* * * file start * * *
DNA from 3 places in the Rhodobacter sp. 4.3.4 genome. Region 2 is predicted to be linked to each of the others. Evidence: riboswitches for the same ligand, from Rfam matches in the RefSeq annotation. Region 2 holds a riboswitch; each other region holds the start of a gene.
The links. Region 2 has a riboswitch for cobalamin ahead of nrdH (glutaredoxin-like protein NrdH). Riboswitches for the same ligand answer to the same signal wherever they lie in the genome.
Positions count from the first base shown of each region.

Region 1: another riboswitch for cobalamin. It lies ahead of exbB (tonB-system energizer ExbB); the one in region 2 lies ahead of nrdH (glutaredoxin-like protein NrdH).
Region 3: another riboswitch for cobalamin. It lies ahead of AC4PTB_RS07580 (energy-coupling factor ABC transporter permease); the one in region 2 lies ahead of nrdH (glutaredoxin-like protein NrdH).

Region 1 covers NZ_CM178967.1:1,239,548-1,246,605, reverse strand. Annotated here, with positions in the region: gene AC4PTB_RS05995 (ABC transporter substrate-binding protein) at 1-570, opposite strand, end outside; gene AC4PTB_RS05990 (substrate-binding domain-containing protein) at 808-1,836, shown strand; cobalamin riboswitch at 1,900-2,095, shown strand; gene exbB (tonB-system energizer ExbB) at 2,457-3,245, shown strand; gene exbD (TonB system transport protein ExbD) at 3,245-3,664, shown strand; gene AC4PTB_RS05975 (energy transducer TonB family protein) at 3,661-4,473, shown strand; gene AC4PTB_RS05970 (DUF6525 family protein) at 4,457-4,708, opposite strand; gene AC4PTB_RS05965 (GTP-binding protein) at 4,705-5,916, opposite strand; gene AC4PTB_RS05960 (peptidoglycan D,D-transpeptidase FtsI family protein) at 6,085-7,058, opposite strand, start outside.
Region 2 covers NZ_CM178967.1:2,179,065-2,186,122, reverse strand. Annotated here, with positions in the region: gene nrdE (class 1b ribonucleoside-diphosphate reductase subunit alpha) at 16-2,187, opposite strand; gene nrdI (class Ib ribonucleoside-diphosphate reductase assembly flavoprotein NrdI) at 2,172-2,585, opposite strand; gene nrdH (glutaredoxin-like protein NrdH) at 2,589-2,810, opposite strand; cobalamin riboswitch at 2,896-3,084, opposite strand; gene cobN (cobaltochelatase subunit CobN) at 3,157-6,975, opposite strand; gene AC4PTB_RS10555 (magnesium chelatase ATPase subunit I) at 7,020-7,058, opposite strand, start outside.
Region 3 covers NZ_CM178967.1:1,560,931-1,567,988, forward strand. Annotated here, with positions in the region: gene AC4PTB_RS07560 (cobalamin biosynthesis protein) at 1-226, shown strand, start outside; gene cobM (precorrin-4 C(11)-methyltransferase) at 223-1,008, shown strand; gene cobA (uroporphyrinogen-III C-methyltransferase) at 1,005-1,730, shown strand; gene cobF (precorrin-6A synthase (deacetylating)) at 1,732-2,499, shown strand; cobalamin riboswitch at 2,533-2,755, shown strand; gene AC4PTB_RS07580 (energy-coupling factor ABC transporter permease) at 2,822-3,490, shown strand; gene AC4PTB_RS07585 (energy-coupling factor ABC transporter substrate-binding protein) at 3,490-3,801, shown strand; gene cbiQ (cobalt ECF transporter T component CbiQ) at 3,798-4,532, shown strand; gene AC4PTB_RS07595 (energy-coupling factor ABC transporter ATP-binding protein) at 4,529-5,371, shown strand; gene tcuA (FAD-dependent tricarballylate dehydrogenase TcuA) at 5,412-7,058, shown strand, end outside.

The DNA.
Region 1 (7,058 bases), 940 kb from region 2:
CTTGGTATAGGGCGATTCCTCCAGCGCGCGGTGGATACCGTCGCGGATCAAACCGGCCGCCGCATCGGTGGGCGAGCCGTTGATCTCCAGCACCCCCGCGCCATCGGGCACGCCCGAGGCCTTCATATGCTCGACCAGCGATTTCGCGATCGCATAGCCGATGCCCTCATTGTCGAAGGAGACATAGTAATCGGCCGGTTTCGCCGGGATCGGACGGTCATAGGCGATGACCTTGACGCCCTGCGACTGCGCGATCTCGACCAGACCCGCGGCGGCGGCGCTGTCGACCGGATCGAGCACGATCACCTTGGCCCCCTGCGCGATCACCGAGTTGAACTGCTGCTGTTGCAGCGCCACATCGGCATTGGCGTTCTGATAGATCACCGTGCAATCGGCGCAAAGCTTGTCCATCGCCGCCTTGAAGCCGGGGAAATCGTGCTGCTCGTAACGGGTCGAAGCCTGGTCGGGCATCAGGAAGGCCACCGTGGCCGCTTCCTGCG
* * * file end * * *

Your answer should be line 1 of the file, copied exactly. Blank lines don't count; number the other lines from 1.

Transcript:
DNA from 3 places in the Rhodobacter sp. 4.3.4 genome. Region 2 is predicted to be linked to each of the others. Evidence: riboswitches for the same ligand, from Rfam matches in the RefSeq annotation. Region 2 holds a riboswitch; each other region holds the start of a gene.